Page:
Penal Code 17500 handles the possession of a deadly weapon with intent to assault charges. The state of California treats PC 17500 as a misdemeanor offense. This charge can lead to fines and jail time.
You can easily learn more about how to fight this criminal charge by contacting us. Get the legal help you need by calling (310) 997-4688.
Possession of a Deadly Weapon with the Intent to Assault Someone
There are several elements of a PC 17500 charge in California. The prosecution has to “prove” all of these elements in order to secure a conviction. It is up to the prosecution to show that someone:
- Had or was carrying a deadly weapon AND
- Knew that the weapon was deadly AND
- Intended to use that weapon to assault someone
PC 17500 is a crime of intent in California. This means that charges can apply even if the individual does not successfully carry out an act of assault. Merely intending to use a weapon to try to harm someone else is a crime in California.
Assault and Deadly Weapons as Defined by California Law
PC 17500 handles both the crimes of assault and attempted assault with a deadly weapon. It’s important to understand what each of these terms means so you know how to defend your case.
The Legal Definition of Assault
Assault is a crime in California. The state uses Penal Code 240 to prosecute assault. Assault represents an attempt to touch someone in a harmful or offensive way. You do not have to successfully injure someone to face assault charges.
The Legal Definition of a Deadly Weapon
Deadly weapons are harder to define in California. The state does not have a set list of weapons that are considered deadly. However, there are many weapons that are considered dangerous by the court. These include:
- Knives and bladed weapons
Not all deadly weapons are as obvious. In some cases, baseball bats and other clubs can be considered deadly weapons. Even rocks or power tools are sometimes treated as deadly weapons. The Simmrin Law Group can help you go over other kinds of deadly weapons. Find out more by calling us right now at (310) 997-4688.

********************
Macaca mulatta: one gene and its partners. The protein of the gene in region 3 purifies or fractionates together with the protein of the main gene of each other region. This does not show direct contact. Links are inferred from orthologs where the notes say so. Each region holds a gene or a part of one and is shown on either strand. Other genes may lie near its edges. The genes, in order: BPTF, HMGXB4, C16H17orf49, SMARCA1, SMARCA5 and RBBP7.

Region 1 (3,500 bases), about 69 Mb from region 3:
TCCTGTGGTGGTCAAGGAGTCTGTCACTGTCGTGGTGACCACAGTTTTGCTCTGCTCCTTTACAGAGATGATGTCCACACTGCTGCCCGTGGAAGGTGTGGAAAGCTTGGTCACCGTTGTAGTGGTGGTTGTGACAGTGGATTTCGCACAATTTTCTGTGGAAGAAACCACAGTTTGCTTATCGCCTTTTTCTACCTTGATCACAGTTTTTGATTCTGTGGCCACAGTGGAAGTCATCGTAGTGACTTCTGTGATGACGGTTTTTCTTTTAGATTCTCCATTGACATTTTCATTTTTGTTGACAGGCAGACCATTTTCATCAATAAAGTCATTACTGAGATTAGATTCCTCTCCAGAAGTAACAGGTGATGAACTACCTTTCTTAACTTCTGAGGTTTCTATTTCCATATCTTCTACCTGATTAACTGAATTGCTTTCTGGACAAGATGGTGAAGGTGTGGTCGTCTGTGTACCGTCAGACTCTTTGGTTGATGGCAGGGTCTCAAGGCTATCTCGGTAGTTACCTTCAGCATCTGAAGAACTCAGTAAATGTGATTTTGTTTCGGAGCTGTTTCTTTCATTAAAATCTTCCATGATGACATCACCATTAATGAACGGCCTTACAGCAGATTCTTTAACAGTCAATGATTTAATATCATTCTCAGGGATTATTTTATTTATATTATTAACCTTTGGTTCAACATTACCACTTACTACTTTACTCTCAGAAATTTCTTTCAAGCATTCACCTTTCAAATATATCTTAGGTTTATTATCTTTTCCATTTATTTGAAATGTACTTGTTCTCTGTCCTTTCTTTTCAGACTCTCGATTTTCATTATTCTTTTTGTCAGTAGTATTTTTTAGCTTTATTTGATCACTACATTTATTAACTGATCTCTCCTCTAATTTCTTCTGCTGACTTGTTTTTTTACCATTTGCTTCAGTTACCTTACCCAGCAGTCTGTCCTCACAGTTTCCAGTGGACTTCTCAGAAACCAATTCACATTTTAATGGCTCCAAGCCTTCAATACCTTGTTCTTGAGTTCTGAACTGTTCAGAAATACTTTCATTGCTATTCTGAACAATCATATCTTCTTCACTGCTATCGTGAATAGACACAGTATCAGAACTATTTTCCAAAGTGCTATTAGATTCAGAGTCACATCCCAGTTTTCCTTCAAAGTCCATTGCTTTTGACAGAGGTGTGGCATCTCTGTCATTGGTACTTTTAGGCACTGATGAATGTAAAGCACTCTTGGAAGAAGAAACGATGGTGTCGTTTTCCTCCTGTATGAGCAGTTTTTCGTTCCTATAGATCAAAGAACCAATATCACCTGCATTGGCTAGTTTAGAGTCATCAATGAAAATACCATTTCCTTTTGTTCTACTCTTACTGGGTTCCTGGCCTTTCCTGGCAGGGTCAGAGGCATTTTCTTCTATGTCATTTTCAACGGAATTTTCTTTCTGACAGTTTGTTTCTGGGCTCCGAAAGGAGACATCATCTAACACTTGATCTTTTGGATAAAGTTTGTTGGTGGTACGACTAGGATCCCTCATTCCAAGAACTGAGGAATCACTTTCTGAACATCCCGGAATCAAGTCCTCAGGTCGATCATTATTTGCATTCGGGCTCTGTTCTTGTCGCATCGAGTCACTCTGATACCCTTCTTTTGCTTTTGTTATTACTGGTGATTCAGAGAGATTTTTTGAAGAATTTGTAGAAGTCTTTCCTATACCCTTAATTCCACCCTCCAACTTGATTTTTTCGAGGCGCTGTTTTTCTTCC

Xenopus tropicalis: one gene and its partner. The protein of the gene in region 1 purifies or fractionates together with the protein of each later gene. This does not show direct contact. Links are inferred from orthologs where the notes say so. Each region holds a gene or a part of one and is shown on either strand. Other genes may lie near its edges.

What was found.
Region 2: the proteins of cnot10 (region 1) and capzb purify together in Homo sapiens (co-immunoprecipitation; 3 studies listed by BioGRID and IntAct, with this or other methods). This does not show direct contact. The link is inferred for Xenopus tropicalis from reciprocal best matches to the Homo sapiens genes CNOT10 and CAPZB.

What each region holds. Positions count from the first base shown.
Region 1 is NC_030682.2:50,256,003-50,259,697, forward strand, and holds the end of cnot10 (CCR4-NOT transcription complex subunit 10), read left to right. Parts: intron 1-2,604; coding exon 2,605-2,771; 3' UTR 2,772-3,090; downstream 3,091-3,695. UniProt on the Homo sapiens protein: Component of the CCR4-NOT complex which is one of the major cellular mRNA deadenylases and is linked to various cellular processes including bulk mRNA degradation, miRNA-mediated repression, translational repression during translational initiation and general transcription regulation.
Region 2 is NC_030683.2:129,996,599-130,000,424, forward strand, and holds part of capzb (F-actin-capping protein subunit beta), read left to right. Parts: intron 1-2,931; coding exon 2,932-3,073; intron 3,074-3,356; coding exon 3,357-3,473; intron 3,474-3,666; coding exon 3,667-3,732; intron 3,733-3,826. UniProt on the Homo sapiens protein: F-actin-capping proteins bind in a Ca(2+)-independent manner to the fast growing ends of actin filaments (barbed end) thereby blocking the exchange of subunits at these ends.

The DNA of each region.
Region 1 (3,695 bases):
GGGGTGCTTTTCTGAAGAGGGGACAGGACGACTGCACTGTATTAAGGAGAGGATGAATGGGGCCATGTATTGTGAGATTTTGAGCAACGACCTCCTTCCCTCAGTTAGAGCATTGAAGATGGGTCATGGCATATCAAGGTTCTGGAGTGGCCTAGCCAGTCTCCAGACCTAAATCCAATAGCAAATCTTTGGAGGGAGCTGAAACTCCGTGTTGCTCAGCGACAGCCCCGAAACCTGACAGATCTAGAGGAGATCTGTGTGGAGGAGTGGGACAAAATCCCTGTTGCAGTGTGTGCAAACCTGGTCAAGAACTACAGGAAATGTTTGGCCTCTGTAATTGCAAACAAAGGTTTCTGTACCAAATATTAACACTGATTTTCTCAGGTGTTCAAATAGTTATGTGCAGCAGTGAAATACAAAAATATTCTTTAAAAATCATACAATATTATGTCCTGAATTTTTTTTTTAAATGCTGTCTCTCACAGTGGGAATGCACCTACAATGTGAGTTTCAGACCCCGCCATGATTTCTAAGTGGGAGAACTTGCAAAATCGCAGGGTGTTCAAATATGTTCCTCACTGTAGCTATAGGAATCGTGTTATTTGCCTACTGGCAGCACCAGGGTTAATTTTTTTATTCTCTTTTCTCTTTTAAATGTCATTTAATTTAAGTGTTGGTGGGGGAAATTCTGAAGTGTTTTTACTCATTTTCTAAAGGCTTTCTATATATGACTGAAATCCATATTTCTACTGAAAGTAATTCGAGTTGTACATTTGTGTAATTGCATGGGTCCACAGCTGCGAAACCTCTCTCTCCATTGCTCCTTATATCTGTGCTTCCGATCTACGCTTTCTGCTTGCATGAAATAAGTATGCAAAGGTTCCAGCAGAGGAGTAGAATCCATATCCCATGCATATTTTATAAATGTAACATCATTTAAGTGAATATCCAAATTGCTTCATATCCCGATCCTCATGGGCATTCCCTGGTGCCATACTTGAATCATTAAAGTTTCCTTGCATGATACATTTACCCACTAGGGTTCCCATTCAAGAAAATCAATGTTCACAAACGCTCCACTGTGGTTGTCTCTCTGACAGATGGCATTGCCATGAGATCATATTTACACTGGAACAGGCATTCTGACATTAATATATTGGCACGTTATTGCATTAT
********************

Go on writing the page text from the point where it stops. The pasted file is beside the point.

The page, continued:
The Results of a PC 17500 Conviction in California
The court system treats PC 17500 charges as a misdemeanor-level offense. Possession of a deadly weapon with intent to assault can result in:
- Fines of up to $1,000
- Jail time of up to six months
In some cases, the court uses probation for PC 17500 cases. Individuals on probation don’t have to stay in jail. Instead, they must obey a number of rules from the court system. Disobeying these rules can result in a probation violation. The court can remand an individual back to jail if they violate their probation in California.
Defenses for the Possession of a Deadly Weapon with Intent to Assault
Note that not all defenses against PC 17500 charges work in every case. A criminal defense lawyer in Los Angeles can review your case and decide on the best defense for your situation. A lawyer can work to show that:
You Didn’t Have a Deadly Weapon
You should not face PC 17500 charges if you did not have a deadly weapon in your possession. Let’s say you had an item in your possession that does not qualify as a deadly weapon. Perhaps, for instance, you had a toy gun. Toy guns are not usually capable of causing someone serious injury.
You Didn’t Intend to Assault Anyone
Your lawyer can argue that you had no intent to commit assault. Perhaps you had a deadly weapon, like a firearm. However, you can legally carry a firearm with the correct permits and approval. You should not be convicted under PC 17500 if you did not intend to hurt anyone.
Talk to a Lawyer About How to Fight Penal Code 17500 Charges
Contact the Simmrin Law Group if you are facing Penal Code 17500 charges. Our criminal defense lawyers in Los Angeles are standing by to help you today. Talk to us for help if you are being accused of possession of a deadly weapon with intent to assault. We’ll go over your case now with a free consultation.
Contact us by calling (310) 997-4688. You can also complete our online contact form.